- Watched a few science related videos: on the purported new for real planet, on bacteria in the NYC subway system, on learning to drive a Model T (rabbit hole, but not really – a little bit of history of automobile manufacture and then searching for the answer to the question “When were the first limousines made?”) and why cats meow – the last of which led to several other related videos from the same BBC program/series, and then tales related about his neighborhood friend’s cat.
- Piano practice during the “school” day on both days. Joplin (“Elite Syncopations”) will be performed in a recital in less than two weeks, so the pressure’s on!
- After brother returned from school, in the evening, we continued our learning by breaking out As You Like It. We will be seeing a performance later this week, so we’ll be skimming/talking about it before then. Monday night I outlined the plot, drew a diagram of the major characters, and we read snatches of the first act, with them being Oliver and Orlando. Tonight (Tuesday) we’ll do act 2 and probably go ahead and watch the BBC animated version. Maybe. Basketball practice is happening, so maybe not.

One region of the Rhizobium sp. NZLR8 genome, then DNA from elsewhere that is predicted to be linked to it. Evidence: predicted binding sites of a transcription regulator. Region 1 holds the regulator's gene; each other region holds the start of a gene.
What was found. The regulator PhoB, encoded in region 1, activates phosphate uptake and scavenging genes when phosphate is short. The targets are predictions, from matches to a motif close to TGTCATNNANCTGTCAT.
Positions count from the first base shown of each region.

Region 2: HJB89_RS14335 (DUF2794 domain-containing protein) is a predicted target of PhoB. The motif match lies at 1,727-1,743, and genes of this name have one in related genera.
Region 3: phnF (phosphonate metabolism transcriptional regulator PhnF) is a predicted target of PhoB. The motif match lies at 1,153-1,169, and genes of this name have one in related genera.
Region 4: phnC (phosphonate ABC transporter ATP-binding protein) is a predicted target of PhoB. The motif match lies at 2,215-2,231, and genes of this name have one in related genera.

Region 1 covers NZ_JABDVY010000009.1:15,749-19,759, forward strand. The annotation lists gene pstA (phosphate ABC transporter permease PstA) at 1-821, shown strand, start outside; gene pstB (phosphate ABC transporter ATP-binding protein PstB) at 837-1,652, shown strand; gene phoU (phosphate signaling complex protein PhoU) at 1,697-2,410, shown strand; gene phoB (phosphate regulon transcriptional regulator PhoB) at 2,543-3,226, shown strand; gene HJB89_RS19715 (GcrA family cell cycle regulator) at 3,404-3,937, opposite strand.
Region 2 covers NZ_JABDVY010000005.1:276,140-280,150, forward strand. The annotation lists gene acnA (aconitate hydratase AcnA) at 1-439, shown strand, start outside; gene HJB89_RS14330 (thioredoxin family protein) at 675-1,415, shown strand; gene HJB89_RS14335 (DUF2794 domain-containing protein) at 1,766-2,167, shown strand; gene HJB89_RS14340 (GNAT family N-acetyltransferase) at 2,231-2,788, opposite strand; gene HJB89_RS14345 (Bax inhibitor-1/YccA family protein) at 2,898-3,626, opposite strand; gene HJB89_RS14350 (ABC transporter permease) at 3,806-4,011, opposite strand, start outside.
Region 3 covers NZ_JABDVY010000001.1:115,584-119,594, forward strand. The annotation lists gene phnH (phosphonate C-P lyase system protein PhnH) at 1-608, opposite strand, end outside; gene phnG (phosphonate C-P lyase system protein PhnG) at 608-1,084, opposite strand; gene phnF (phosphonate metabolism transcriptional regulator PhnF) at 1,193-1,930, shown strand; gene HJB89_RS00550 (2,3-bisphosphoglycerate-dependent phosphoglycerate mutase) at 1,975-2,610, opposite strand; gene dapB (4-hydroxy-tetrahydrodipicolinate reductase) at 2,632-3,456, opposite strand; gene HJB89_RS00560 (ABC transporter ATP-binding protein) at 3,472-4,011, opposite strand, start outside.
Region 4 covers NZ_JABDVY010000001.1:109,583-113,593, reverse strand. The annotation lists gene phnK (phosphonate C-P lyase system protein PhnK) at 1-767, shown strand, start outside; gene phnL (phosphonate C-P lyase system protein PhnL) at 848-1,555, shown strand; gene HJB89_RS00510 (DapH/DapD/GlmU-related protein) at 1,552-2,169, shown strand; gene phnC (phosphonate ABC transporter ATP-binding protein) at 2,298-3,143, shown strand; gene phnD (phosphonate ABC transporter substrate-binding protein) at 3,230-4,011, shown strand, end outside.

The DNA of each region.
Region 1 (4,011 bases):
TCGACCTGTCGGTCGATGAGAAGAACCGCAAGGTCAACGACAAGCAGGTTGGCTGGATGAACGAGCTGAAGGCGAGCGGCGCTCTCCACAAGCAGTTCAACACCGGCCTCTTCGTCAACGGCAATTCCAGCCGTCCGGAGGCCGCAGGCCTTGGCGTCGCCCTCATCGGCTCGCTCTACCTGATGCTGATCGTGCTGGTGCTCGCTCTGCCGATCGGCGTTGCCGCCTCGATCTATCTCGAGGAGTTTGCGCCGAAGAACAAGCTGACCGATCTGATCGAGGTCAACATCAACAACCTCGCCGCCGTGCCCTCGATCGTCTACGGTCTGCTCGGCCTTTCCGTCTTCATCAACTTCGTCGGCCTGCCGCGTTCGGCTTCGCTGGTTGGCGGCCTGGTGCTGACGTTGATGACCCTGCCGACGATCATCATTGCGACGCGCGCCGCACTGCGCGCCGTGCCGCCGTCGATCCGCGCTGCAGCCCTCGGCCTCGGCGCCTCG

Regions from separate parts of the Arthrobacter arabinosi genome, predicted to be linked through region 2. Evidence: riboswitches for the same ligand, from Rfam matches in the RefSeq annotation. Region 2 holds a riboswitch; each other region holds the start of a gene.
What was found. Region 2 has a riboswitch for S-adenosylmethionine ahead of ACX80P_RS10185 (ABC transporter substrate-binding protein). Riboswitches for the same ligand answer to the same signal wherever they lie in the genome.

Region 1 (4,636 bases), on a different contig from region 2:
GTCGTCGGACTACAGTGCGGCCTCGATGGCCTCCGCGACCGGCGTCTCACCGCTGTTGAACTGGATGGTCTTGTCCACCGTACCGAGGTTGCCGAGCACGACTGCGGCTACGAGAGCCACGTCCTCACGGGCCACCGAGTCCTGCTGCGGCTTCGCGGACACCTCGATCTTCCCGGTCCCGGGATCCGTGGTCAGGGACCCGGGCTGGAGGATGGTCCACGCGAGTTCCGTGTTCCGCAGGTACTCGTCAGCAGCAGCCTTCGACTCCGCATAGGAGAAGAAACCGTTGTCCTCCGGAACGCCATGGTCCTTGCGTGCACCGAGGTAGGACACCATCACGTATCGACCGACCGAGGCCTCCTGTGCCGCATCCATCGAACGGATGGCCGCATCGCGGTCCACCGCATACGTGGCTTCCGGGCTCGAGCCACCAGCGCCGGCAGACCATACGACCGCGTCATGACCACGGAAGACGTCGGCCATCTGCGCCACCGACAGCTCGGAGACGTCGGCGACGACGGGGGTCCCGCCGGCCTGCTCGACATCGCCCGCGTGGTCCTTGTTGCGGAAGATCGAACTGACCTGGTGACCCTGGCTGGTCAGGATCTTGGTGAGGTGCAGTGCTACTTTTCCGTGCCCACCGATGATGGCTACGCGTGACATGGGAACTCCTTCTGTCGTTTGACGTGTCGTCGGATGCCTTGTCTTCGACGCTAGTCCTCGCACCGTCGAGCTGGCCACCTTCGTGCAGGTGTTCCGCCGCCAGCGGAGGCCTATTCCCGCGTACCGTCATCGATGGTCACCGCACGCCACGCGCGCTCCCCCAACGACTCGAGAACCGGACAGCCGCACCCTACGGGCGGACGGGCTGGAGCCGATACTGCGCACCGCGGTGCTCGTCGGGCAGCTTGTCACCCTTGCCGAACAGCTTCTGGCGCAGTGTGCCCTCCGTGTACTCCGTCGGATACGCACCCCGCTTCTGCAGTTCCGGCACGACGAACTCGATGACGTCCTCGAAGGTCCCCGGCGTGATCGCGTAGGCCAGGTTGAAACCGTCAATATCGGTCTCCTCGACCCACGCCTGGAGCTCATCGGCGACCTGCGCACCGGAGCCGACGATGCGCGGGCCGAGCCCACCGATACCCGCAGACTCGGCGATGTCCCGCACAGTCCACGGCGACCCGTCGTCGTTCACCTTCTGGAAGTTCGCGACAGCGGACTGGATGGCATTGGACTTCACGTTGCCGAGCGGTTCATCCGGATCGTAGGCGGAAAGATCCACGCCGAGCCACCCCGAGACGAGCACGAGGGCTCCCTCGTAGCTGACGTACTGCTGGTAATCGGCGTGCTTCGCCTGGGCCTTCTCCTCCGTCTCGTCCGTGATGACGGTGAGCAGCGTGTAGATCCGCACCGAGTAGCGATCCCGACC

- Oh, Johnny Tremain. Friday, he had finished reading and looked over the study guide. Monday, we talked about the questions he’d read, he told me about his favorite parts and what he thought the book was about. I was going to have him writing something, but we were both ready to be finished with the book, so that didn’t happen.
- He’s been asked by a friend’s mother to contribute a letter in honor of friend’s birthday. That was part of the writing curriculum today.
- Varied rabbit holes: a tracing/drawing break of Sly Cooper, a video game character, atop the Eiffel Tower.
- The declaration: “I think I want to read Common Sense.” Okay! I got it up on the internet…he kept scrolling and scrolling and scrolling and discovered that “pamphlet” might have meant something different in the 18th century than it does today. Not fully defeated, we read the first three paragraphs and talked about the distinction between society and government.
- FYI, current leisure reading: Terry Pratchett’s Wee Free Men. Christmas gift from sister.
- Homechool boxing, church basketball. Worm in jar still resting on shelf.